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 This is the "top" or "umbrella" of a marine algae known as Acetabularia and this "ubrella" sits on a long stalk. The entire organism including the stalk consists of a single cell. 

This magnifent creature is an Atlas moth native to Southeast Asia.  It has a wing span of 10 to 12 inches.

This formidable looking fellow is a stag beetle and is about 5 inches long.

At first glance, this almost looks like some sort of strange bird.  In fact, it is one of five jaw parts of a sand dollar.

These bizarre crystals are a mixture of the old-fashioned remedy for upset stomach, Bromoseltzer, and a biological stain known as Rhodamine B.

This splendid crystal "egret" is also the result of mixing Bromoseltzer and Rhodamine B.

If you poke around ponds, you'll eventually come across either this cladoceran or one of its relatives, like Daphnia.  Here you can see the eyespots, the intestine, and when its alive, you can observe its heart pumping. 

Amazingly, this shell was built by a marine amoeba called a foraminiferan (or foram, for short).  There are literally thousands of varieties and shapes of such amoeba shells.

This is a cross section of a foram shell of a different species and one which relatively large.  Here you can see the inner chambers which create a marvelous spiral.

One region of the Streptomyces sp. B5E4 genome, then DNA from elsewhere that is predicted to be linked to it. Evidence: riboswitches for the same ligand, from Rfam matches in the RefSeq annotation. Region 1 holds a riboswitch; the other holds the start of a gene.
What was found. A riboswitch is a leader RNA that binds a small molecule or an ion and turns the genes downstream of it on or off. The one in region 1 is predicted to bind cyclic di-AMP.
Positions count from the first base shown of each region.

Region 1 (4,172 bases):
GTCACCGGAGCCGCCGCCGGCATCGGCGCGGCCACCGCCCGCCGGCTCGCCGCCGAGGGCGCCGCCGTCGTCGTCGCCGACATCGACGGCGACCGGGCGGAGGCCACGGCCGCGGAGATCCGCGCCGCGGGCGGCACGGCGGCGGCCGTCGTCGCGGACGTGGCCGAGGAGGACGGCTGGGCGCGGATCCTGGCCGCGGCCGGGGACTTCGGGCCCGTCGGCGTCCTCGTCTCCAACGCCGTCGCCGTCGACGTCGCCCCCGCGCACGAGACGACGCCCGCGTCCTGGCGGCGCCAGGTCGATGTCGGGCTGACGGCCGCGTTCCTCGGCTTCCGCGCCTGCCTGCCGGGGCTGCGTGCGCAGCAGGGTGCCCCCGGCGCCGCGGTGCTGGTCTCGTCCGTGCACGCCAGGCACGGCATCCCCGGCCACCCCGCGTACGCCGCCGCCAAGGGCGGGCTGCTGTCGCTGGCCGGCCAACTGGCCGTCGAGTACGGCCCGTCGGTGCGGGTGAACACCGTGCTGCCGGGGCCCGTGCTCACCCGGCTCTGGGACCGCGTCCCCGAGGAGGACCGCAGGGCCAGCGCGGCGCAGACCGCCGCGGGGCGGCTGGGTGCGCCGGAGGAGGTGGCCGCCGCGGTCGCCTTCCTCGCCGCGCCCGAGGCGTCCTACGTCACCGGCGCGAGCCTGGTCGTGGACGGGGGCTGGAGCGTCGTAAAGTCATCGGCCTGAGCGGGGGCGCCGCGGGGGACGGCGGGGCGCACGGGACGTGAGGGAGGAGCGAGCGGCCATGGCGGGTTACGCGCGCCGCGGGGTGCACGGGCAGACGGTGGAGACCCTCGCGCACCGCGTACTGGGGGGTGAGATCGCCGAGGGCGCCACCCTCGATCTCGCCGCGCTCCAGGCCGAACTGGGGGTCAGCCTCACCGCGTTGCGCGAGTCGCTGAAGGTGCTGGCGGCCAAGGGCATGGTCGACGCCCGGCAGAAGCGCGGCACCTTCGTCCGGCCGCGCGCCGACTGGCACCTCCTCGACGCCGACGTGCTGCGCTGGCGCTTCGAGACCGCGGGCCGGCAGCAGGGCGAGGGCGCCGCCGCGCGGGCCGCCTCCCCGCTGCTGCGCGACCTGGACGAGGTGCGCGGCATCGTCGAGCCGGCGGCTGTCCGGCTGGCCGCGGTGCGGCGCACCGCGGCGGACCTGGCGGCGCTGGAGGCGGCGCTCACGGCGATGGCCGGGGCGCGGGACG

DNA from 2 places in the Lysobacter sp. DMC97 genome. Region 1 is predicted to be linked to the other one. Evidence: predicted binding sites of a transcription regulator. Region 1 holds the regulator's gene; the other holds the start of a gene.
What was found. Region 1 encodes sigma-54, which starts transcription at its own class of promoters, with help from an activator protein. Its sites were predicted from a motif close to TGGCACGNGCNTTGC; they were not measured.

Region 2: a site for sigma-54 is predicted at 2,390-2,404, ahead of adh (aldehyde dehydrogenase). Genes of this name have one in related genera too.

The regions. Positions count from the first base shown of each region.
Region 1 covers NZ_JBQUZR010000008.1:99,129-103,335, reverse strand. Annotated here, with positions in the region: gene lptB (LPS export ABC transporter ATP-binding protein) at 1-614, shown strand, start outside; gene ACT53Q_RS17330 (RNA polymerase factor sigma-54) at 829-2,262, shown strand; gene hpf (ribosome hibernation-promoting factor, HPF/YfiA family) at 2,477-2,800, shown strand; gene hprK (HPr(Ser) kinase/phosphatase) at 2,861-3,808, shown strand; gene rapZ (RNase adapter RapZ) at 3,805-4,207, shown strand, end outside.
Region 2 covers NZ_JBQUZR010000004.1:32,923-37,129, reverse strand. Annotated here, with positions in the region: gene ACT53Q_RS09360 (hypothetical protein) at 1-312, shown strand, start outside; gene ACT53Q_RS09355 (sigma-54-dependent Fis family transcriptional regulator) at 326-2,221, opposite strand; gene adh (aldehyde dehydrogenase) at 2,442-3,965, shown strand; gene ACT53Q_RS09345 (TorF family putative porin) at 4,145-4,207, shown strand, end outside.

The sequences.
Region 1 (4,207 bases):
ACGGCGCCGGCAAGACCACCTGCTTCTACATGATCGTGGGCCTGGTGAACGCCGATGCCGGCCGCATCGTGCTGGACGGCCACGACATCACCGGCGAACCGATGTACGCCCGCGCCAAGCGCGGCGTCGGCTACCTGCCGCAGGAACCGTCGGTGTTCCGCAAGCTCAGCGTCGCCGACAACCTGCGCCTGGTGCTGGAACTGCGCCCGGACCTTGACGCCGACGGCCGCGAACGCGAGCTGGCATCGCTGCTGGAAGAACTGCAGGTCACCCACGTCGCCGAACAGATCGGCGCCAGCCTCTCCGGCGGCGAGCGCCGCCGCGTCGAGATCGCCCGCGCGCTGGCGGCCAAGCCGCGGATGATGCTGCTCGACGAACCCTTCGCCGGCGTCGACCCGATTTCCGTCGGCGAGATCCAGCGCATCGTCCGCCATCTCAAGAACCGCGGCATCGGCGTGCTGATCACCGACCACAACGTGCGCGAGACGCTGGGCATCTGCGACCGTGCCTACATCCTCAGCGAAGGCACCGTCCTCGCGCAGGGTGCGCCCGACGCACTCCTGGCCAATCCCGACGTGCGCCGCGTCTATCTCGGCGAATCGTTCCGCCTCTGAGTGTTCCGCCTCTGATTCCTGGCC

This little gnat is tens of millions of years old and has been preserved in a piece of amber.

This alien-looking creature is a sea urchin with spines which have been modified in a highly unusual way.

This is not a starfish you would want to sit on accidentally. The spines are a bright red color when it is alive and the lenth (tip to tip) of this specimen is 10 inches.

 Although this looks like a crevasse in the Arctic wastelands, it is a mixture of Ascorbic acid, Copper sulfate, and a biological stain called Orange G.

Take a very small cornstalk, cut a thin section, stain it with Carmine, and look at it under polarized light and this is what you'll see.

For those of you who like to cook and/or bake and enjoy the playfulness of the paintings of the Swiss artist Paul Klee, this image and the next three are for you. These are crystals of Cream of Tartar.

                         Cream of Tartar crystals

                     Cream of Tartar crystals

Cream of Tartar mixed with a bit of the biological stain Orange G.

If you're having problems with algae in your ranch pond, you might want to add a bit of Copper sulfate, but in very controlled amounts, since it is poisonous.

These extraordinary textures are from a section of a hummingbird wing.  This image was taken from a 19th Century slide.  It is now illegal to possess hummingbird feathers.

   A fossil Verbena stem taken under polarized light.

If your feet hurt you might soak them in a solution of Magnesium sulfate (Epsom Salts).  I've added a bit of Eosin Y to this mixture.  It is the stain that has that peculiar dichroic property of appearing pink at a certain angle of illumination and greenish at other angles.  It is commonly found in Mercurochrome solutions.

The same mixture as above on another slide and yet radically different results.  Nature is full of surprises.

When you are tired and want to give your skin a treat, you can soak in a solution of these bath salts.